Sunday, October 07, 2012

YES, YES, YES

Prop. 34, the initiative to replace California's death penalty with sentences of life in prison without possibility of parole, has gotten lots of sympathetic media coverage. Why today, the campaign was the subject of a sympathetic Wall Street Journal story. And almost all the major California newspapers have joined the call for a "YES" vote.

But no question, one of my favorite endorsements has been the one we got this week from the San Francisco Bay Guardian. Here's a taste:

You want to know about the effectiveness of the death penalty in California? Try this: the number one cause of death among condemned inmates on death row is old age.

Then try this: The cost of implementing the death penalty since it was restored in California in 1978 exceeds $4 billion — about $308 million for each of the 13 people the state has killed.

So: California could hire 5,000 more teachers for every inmate strapped into a gurney and pumped full of lethal drugs. Sound like a bargain?

...This is a big deal; it's a reason to go to the polls even if you're disenchanted by Obama and unhappy with your local candidates. If California rolls back the death penalty, the rest of the country may start to follow.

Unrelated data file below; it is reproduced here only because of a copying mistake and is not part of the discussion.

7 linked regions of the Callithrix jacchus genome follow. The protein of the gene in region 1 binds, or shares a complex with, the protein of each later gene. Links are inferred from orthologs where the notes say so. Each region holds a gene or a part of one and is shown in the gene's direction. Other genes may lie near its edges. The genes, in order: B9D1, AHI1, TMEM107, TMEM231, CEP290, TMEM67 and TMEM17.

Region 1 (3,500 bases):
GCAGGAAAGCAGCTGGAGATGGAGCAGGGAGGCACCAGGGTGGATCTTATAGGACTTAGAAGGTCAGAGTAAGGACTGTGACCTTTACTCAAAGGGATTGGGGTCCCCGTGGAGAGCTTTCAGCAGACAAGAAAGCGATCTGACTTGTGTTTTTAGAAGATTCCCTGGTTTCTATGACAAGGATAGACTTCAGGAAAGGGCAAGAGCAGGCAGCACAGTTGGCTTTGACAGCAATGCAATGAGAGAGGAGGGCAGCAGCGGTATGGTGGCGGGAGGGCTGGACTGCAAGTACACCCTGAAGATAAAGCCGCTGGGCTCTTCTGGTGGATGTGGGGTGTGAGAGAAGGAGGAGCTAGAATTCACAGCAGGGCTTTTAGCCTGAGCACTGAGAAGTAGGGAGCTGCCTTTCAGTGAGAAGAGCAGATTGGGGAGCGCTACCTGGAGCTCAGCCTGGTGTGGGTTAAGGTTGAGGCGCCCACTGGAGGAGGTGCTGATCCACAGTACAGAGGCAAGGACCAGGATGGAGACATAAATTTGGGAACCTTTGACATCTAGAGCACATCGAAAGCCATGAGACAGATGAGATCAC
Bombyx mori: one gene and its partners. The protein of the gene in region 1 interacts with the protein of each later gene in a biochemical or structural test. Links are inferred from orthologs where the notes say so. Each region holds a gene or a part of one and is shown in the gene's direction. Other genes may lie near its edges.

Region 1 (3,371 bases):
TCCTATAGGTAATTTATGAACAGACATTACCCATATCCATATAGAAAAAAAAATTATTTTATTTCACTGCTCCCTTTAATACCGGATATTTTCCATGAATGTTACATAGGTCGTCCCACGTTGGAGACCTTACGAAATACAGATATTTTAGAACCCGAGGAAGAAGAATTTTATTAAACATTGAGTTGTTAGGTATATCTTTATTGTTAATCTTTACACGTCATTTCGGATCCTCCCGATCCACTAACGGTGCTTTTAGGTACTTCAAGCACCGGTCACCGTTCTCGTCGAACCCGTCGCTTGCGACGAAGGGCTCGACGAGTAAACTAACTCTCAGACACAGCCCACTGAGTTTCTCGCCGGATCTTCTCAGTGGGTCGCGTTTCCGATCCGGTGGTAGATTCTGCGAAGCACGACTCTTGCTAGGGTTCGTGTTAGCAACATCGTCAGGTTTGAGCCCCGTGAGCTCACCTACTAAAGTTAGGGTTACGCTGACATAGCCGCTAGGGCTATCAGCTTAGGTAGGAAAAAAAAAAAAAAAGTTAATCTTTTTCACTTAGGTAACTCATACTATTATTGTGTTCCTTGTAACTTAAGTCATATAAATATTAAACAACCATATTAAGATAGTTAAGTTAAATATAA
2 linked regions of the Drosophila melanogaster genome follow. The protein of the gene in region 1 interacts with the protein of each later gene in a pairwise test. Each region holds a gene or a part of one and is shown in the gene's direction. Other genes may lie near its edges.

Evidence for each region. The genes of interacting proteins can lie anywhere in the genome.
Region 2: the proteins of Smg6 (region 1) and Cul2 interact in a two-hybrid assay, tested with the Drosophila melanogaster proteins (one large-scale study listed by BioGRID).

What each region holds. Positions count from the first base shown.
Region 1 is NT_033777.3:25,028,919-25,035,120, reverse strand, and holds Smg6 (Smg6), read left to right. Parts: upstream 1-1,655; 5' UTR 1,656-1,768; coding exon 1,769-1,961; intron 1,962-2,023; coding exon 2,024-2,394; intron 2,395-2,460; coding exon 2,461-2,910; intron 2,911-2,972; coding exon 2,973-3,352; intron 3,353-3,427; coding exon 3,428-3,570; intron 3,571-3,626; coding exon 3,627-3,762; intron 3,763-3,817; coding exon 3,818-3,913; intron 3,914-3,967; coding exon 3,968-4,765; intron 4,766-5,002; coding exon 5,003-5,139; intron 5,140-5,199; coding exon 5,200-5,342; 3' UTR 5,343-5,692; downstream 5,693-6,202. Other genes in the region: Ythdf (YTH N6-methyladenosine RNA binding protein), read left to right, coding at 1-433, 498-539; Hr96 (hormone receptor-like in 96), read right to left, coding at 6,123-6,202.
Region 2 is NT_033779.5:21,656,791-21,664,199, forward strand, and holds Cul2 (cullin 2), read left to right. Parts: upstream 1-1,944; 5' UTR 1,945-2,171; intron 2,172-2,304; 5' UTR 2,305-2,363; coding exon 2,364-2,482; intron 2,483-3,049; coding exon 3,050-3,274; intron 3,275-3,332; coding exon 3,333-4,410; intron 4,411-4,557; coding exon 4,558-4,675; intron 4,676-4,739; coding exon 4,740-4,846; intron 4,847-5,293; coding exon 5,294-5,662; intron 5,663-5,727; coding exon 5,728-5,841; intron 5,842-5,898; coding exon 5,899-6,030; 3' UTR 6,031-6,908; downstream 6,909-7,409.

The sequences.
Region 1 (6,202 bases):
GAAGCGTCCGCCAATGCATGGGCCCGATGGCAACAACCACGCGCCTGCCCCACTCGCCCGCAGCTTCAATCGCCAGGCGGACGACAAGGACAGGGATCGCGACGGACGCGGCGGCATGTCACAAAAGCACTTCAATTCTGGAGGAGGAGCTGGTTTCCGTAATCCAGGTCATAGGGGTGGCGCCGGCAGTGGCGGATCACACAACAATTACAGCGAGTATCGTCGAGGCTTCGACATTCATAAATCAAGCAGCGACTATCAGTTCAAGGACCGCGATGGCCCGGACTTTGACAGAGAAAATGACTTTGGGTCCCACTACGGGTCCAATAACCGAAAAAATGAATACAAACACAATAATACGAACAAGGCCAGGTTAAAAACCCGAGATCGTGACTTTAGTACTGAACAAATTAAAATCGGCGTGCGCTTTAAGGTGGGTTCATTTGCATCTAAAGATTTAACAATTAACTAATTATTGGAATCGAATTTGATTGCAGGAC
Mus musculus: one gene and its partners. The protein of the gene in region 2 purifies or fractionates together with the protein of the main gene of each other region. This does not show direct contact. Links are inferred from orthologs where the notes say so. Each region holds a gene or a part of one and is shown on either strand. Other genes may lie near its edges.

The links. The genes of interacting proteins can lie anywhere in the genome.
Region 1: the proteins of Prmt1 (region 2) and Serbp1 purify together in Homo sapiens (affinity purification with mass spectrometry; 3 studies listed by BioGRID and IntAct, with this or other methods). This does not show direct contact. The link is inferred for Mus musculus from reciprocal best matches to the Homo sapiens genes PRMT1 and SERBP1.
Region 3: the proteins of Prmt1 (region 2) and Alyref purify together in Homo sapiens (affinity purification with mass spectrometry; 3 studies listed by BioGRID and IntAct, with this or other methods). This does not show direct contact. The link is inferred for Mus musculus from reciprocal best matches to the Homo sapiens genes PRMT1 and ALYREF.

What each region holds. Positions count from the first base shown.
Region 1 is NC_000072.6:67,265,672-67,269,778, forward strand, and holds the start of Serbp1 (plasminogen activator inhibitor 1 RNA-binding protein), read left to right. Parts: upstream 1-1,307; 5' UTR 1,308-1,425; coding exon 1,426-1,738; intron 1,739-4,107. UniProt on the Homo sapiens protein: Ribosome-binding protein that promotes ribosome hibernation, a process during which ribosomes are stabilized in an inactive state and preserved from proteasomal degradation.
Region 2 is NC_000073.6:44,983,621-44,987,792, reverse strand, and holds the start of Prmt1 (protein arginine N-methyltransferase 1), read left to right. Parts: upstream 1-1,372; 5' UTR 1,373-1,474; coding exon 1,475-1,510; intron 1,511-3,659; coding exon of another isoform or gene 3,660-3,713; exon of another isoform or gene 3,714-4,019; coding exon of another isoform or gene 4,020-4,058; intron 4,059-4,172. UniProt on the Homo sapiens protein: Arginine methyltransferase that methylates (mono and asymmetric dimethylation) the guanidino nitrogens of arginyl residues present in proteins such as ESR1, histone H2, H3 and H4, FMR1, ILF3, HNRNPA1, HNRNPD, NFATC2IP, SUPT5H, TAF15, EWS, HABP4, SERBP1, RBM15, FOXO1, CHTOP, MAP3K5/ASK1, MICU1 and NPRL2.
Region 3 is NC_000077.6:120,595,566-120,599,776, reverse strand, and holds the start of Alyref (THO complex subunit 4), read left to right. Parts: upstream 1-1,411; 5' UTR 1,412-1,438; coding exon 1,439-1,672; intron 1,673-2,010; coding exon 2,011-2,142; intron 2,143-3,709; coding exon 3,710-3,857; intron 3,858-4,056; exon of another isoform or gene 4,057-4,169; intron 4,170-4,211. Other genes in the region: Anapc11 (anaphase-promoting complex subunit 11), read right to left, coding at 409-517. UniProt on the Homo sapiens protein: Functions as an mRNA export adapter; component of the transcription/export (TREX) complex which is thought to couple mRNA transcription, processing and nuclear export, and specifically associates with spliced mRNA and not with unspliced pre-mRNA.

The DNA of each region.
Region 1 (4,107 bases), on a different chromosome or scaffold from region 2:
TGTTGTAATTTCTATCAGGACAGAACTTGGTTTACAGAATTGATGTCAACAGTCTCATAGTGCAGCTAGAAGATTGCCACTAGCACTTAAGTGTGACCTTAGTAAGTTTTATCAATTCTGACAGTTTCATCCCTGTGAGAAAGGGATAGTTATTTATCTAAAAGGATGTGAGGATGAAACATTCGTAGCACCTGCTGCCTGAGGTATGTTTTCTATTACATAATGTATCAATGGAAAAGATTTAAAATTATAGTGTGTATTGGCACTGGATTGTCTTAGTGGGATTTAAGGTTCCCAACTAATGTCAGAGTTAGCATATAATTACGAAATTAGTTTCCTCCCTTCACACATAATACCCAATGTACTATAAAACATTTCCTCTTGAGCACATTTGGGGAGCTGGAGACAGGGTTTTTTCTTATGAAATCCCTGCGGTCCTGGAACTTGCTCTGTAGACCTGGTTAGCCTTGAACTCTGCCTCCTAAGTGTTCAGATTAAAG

If you still believe the death penalty deters crime, never mind: Go ahead and defy all of the evidence and vote against Prop. 34. If you're a member of the reality-based community, please: Round up your friends, your family, your neighbors and vote yes on 34.

Now there's a tone I can get behind.

The Guardian has long been known for its exhaustive and feisty endorsements. We have an awful lot of elections and propositions in California and they've always done their opinionated best to explicate all of them. This year the irascible (and tyrannical if you wanted a union) newsweekly founder Bruce Brugmann sold to the Examiner. I had feared they'd be moderating their endorsements -- but this election cycle, definitely not.

1 comment:

Ronni Bennett said...

I'm sure a whole lot of this media coverage is due to your hard work. Hurray - this is looking so good for election day and California could become a harbinger for the rest of the states.

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